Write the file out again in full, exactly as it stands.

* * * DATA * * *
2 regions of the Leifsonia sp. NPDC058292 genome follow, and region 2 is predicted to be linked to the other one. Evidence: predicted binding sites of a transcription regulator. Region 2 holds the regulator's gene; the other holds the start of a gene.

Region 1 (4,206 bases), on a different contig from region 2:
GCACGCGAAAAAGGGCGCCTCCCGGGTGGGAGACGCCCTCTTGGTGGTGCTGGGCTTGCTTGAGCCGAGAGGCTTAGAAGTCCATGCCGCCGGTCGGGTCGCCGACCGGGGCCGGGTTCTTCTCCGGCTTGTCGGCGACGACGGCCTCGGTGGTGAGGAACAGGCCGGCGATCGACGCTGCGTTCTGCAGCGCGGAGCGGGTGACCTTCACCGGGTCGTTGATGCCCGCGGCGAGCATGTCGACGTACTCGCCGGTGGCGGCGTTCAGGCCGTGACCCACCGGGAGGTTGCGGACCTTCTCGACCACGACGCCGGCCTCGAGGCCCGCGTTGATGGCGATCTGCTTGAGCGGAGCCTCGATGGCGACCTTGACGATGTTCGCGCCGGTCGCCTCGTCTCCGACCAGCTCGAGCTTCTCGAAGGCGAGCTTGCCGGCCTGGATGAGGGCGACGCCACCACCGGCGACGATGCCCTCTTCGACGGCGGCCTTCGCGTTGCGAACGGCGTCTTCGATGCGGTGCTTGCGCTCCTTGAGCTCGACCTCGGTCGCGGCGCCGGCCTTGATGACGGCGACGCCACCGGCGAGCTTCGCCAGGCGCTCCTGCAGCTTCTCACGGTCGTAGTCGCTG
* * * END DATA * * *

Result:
2 regions of the Leifsonia sp. NPDC058292 genome follow, and region 2 is predicted to be linked to the other one. Evidence: predicted binding sites of a transcription regulator. Region 2 holds the regulator's gene; the other holds the start of a gene.

Region 1 (4,206 bases), on a different contig from region 2:
GCACGCGAAAAAGGGCGCCTCCCGGGTGGGAGACGCCCTCTTGGTGGTGCTGGGCTTGCTTGAGCCGAGAGGCTTAGAAGTCCATGCCGCCGGTCGGGTCGCCGACCGGGGCCGGGTTCTTCTCCGGCTTGTCGGCGACGACGGCCTCGGTGGTGAGGAACAGGCCGGCGATCGACGCTGCGTTCTGCAGCGCGGAGCGGGTGACCTTCACCGGGTCGTTGATGCCCGCGGCGAGCATGTCGACGTACTCGCCGGTGGCGGCGTTCAGGCCGTGACCCACCGGGAGGTTGCGGACCTTCTCGACCACGACGCCGGCCTCGAGGCCCGCGTTGATGGCGATCTGCTTGAGCGGAGCCTCGATGGCGACCTTGACGATGTTCGCGCCGGTCGCCTCGTCTCCGACCAGCTCGAGCTTCTCGAAGGCGAGCTTGCCGGCCTGGATGAGGGCGACGCCACCACCGGCGACGATGCCCTCTTCGACGGCGGCCTTCGCGTTGCGAACGGCGTCTTCGATGCGGTGCTTGCGCTCCTTGAGCTCGACCTCGGTCGCGGCGCCGGCCTTGATGACGGCGACGCCACCGGCGAGCTTCGCCAGGCGCTCCTGCAGCTTCTCACGGTCGTAGTCGCTG